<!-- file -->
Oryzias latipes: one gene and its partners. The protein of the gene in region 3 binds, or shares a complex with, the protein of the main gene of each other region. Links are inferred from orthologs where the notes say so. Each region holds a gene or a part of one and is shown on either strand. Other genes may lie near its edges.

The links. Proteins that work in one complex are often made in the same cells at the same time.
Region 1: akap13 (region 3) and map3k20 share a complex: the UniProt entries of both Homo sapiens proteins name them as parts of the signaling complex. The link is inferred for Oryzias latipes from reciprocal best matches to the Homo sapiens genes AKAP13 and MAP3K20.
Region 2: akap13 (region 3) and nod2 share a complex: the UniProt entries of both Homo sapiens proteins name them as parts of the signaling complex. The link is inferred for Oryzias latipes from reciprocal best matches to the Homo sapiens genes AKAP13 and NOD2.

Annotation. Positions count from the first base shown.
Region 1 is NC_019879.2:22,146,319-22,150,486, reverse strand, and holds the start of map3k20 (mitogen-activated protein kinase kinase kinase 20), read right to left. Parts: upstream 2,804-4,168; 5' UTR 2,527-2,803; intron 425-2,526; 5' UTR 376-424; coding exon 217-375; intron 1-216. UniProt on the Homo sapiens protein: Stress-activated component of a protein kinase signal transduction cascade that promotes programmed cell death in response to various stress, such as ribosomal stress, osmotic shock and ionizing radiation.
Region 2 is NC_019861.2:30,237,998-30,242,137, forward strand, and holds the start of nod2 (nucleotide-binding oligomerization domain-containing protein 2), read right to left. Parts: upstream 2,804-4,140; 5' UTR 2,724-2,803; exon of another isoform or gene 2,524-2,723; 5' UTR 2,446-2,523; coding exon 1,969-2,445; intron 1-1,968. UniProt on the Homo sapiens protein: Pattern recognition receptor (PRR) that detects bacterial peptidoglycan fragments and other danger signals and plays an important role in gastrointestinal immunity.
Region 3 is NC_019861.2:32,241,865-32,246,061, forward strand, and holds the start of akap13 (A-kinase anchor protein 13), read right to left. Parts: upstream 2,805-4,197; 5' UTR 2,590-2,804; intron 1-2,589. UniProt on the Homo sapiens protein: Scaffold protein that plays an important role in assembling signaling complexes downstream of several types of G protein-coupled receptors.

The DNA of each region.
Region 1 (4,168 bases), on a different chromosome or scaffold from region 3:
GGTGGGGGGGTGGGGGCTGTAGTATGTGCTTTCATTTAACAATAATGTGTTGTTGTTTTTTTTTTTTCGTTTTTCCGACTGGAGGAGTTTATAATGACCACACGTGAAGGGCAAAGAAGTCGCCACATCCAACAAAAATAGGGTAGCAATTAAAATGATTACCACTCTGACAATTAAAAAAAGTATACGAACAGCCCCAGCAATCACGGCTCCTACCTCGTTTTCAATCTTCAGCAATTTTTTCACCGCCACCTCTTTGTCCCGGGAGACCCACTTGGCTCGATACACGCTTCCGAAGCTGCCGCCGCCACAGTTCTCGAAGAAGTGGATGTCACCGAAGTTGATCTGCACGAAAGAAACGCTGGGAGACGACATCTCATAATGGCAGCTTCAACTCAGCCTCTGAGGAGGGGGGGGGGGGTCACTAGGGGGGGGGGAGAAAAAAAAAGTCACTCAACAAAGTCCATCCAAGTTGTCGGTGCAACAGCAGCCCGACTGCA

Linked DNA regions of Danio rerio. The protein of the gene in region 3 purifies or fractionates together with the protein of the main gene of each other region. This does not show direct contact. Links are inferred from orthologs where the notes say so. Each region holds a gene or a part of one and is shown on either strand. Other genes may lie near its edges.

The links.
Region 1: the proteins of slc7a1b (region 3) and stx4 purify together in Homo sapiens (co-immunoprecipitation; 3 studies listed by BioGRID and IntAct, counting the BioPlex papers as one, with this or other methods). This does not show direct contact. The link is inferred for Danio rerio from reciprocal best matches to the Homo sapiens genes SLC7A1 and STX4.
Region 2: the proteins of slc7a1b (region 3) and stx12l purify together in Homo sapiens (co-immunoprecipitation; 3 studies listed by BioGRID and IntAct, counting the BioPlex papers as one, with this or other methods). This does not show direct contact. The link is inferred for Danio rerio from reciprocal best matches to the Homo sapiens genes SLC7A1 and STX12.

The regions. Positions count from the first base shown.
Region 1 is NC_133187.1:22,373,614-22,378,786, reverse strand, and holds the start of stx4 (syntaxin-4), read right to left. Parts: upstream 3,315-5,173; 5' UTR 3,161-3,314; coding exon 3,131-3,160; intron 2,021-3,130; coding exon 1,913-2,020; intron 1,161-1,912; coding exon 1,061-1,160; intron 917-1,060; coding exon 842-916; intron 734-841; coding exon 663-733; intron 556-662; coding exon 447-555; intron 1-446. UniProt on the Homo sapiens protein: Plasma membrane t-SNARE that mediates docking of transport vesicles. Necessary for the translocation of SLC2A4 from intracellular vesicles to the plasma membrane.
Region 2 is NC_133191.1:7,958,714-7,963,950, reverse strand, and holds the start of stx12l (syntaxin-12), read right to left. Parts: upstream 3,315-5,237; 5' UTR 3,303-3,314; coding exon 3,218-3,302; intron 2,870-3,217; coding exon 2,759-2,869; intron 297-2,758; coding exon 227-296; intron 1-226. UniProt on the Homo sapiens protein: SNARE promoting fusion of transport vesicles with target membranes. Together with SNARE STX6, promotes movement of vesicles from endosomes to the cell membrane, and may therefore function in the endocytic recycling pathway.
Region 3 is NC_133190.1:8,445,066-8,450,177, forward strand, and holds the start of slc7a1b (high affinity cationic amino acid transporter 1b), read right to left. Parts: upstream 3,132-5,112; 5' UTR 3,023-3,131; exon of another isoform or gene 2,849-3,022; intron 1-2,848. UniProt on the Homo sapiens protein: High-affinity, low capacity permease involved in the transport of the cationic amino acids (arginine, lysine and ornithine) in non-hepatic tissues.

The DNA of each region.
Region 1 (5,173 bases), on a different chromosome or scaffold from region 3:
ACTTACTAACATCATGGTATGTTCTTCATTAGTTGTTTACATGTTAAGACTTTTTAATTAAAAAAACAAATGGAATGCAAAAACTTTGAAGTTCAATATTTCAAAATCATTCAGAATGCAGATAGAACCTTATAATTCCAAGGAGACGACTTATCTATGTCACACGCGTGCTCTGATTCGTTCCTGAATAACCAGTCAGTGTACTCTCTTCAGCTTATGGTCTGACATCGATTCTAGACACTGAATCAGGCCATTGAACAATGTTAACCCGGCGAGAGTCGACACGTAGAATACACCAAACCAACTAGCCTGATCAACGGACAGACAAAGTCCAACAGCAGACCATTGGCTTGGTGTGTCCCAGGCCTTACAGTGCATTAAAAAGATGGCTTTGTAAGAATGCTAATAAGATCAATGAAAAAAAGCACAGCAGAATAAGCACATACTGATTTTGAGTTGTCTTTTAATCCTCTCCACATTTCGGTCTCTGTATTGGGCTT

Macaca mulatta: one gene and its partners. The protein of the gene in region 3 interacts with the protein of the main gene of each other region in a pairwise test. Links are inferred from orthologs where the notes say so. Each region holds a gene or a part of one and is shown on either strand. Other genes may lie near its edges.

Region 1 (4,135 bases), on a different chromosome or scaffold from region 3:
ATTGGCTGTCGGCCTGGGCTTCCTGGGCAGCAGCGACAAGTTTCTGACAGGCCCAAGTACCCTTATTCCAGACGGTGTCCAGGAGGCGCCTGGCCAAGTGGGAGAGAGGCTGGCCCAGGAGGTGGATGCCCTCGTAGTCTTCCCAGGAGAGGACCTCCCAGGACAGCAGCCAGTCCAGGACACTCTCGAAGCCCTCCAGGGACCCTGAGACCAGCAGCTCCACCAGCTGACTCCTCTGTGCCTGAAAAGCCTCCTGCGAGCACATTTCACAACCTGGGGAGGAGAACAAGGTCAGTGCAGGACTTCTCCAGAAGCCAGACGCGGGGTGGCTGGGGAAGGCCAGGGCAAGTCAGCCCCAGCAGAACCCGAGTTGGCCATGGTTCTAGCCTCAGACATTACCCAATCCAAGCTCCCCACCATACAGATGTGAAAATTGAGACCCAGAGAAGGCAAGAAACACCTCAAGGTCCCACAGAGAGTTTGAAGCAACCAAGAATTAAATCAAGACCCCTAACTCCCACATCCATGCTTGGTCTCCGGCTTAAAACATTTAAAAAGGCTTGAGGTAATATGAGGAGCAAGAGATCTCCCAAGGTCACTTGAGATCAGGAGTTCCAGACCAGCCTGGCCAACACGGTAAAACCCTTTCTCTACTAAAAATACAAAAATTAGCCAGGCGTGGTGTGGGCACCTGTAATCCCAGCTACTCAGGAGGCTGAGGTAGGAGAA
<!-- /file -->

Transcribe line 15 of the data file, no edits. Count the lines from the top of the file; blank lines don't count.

Region 2: the proteins of slc7a1b (region 3) and stx12l purify together in Homo sapiens (co-immunoprecipitation; 3 studies listed by BioGRID and IntAct, counting the BioPlex papers as one, with this or other methods). This does not show direct contact. The link is inferred for Danio rerio from reciprocal best matches to the Homo sapiens genes SLC7A1 and STX12.